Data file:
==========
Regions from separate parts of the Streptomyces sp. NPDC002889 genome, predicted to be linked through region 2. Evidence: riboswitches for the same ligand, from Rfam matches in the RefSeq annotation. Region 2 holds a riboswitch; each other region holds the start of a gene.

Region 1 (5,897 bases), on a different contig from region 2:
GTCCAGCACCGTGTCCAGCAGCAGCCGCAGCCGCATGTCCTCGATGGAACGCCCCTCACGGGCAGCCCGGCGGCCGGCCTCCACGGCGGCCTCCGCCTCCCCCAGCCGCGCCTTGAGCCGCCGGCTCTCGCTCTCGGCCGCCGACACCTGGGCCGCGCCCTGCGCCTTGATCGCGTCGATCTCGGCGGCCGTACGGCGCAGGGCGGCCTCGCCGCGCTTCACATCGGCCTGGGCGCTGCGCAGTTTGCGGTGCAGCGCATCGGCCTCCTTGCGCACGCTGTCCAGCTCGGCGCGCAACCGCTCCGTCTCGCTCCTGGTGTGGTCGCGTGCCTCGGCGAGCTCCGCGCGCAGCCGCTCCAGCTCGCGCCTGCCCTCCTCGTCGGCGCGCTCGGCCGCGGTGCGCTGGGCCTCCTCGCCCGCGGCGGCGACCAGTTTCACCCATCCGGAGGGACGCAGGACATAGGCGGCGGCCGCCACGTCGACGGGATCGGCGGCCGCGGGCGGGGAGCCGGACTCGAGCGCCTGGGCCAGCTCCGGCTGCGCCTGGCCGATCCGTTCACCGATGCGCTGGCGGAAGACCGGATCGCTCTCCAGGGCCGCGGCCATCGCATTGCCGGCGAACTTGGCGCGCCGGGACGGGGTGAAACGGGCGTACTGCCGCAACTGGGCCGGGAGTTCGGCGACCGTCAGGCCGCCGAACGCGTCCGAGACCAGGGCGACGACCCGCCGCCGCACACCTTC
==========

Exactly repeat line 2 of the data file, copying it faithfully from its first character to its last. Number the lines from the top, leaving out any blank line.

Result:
Region 1 (5,897 bases), on a different contig from region 2: